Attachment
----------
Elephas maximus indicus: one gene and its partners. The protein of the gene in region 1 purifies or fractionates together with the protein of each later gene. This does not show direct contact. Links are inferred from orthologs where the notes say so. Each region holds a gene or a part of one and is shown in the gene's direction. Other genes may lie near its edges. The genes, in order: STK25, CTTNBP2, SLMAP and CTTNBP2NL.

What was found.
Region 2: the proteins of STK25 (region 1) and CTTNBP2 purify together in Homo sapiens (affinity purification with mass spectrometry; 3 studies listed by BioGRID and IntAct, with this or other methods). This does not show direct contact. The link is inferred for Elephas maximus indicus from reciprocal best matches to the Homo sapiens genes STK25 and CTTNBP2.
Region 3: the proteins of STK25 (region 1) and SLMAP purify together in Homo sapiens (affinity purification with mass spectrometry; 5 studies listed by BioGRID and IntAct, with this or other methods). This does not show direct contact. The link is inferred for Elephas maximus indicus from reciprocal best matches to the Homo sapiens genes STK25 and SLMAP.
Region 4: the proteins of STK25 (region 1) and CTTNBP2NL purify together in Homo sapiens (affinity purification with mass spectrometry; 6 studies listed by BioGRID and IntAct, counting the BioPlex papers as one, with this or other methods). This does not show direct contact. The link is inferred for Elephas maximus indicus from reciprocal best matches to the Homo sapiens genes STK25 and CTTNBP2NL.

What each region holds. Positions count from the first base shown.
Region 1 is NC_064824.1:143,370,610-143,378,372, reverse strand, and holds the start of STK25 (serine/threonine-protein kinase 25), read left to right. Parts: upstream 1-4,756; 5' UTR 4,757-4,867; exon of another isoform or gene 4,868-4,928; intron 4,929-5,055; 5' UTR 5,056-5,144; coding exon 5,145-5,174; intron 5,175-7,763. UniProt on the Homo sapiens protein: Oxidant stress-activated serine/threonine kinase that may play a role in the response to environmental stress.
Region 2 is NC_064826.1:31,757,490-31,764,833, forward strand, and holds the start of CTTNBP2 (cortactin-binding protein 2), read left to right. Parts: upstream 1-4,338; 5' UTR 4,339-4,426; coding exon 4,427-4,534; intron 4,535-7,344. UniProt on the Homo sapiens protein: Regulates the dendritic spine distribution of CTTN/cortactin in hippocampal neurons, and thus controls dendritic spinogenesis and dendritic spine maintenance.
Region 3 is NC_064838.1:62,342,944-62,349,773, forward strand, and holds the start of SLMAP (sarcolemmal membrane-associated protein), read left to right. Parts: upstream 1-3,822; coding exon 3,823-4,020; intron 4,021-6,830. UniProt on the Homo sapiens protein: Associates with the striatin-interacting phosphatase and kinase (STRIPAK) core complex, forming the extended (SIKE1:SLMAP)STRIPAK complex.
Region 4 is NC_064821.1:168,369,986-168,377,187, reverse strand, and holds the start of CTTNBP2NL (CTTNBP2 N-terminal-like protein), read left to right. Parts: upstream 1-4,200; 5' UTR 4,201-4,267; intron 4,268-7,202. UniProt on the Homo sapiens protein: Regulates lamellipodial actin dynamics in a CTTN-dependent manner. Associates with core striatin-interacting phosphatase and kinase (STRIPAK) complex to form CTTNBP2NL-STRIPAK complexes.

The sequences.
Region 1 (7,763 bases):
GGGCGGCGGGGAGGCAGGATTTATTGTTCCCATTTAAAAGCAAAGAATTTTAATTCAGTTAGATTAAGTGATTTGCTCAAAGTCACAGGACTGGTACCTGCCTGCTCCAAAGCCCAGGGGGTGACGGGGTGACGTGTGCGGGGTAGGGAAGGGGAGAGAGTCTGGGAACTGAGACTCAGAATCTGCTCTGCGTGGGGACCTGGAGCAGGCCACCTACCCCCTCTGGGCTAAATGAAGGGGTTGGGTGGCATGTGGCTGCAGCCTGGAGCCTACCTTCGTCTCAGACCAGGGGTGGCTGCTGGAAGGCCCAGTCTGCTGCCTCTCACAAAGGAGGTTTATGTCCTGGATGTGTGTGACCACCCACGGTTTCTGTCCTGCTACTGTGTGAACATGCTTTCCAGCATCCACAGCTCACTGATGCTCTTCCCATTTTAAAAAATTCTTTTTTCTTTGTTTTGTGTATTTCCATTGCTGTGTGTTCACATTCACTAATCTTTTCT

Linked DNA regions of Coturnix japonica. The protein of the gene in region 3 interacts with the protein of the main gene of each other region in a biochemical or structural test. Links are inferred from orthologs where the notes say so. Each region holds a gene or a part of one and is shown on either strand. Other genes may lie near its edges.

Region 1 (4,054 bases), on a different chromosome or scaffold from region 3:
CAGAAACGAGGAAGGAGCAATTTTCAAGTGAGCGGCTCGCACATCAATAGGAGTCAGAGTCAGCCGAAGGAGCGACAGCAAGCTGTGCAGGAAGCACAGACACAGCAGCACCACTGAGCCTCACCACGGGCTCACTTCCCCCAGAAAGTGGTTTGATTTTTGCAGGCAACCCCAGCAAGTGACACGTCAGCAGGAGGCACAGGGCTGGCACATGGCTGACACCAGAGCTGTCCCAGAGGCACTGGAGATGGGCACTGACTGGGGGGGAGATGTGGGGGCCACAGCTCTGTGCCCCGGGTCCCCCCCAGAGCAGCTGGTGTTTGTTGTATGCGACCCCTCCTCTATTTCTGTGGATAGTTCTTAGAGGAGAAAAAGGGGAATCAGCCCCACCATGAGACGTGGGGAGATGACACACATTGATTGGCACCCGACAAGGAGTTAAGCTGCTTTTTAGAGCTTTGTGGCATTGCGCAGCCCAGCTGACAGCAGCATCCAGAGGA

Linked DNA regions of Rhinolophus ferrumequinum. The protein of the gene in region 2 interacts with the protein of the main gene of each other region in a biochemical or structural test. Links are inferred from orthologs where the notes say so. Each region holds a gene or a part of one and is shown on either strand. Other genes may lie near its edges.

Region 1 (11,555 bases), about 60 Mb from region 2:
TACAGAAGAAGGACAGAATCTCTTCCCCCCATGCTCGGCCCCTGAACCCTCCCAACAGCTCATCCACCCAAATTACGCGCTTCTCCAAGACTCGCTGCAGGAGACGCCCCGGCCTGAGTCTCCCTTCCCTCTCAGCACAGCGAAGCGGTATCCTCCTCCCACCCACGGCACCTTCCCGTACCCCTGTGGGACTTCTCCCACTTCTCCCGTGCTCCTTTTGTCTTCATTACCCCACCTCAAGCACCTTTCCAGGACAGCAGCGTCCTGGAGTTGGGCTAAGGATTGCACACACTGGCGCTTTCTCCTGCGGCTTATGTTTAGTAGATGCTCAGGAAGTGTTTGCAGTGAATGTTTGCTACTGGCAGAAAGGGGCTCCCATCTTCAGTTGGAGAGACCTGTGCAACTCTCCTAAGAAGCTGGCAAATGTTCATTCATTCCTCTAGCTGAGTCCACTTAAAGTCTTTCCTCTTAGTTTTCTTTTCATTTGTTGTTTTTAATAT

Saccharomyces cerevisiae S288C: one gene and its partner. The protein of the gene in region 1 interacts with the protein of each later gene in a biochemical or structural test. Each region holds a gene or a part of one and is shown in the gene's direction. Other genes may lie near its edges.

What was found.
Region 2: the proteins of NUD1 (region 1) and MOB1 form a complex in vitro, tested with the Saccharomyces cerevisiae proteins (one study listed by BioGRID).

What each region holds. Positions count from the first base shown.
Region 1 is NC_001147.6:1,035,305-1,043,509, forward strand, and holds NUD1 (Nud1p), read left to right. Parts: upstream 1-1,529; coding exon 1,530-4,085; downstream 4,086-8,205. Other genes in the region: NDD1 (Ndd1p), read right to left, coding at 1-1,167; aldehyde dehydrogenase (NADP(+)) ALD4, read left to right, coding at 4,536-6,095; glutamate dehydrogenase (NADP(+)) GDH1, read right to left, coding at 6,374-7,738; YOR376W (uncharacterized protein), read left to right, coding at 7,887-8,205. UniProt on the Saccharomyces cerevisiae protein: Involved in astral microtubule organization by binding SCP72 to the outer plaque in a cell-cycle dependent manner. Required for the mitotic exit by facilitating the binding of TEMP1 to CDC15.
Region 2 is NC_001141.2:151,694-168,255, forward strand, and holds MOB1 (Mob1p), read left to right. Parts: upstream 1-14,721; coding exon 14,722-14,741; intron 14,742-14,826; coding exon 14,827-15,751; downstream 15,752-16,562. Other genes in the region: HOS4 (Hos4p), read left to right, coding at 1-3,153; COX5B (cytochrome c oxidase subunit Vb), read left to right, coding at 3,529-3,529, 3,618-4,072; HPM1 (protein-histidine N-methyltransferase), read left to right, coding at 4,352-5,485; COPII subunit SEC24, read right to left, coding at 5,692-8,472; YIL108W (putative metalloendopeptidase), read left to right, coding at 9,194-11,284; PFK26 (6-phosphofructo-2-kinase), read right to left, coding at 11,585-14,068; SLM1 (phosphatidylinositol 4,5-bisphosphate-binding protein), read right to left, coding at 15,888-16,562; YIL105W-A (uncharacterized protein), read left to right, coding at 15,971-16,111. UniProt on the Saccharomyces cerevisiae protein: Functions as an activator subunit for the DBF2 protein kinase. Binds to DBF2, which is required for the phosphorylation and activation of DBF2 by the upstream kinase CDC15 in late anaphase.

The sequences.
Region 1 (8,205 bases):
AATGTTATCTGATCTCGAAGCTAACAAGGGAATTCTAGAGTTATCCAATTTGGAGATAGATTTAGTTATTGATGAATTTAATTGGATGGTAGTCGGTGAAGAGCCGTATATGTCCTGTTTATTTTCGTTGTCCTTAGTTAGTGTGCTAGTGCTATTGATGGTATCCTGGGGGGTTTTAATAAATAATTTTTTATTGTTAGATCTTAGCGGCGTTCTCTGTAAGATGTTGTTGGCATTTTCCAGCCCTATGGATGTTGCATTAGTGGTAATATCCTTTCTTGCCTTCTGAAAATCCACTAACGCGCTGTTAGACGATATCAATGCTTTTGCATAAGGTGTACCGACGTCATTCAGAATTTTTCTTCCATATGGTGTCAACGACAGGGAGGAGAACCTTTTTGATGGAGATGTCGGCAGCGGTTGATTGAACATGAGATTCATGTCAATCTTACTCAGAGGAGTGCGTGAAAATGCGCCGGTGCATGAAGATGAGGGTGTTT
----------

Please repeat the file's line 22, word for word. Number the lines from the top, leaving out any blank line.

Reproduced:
Region 2: the proteins of NUD1 (region 1) and MOB1 form a complex in vitro, tested with the Saccharomyces cerevisiae proteins (one study listed by BioGRID).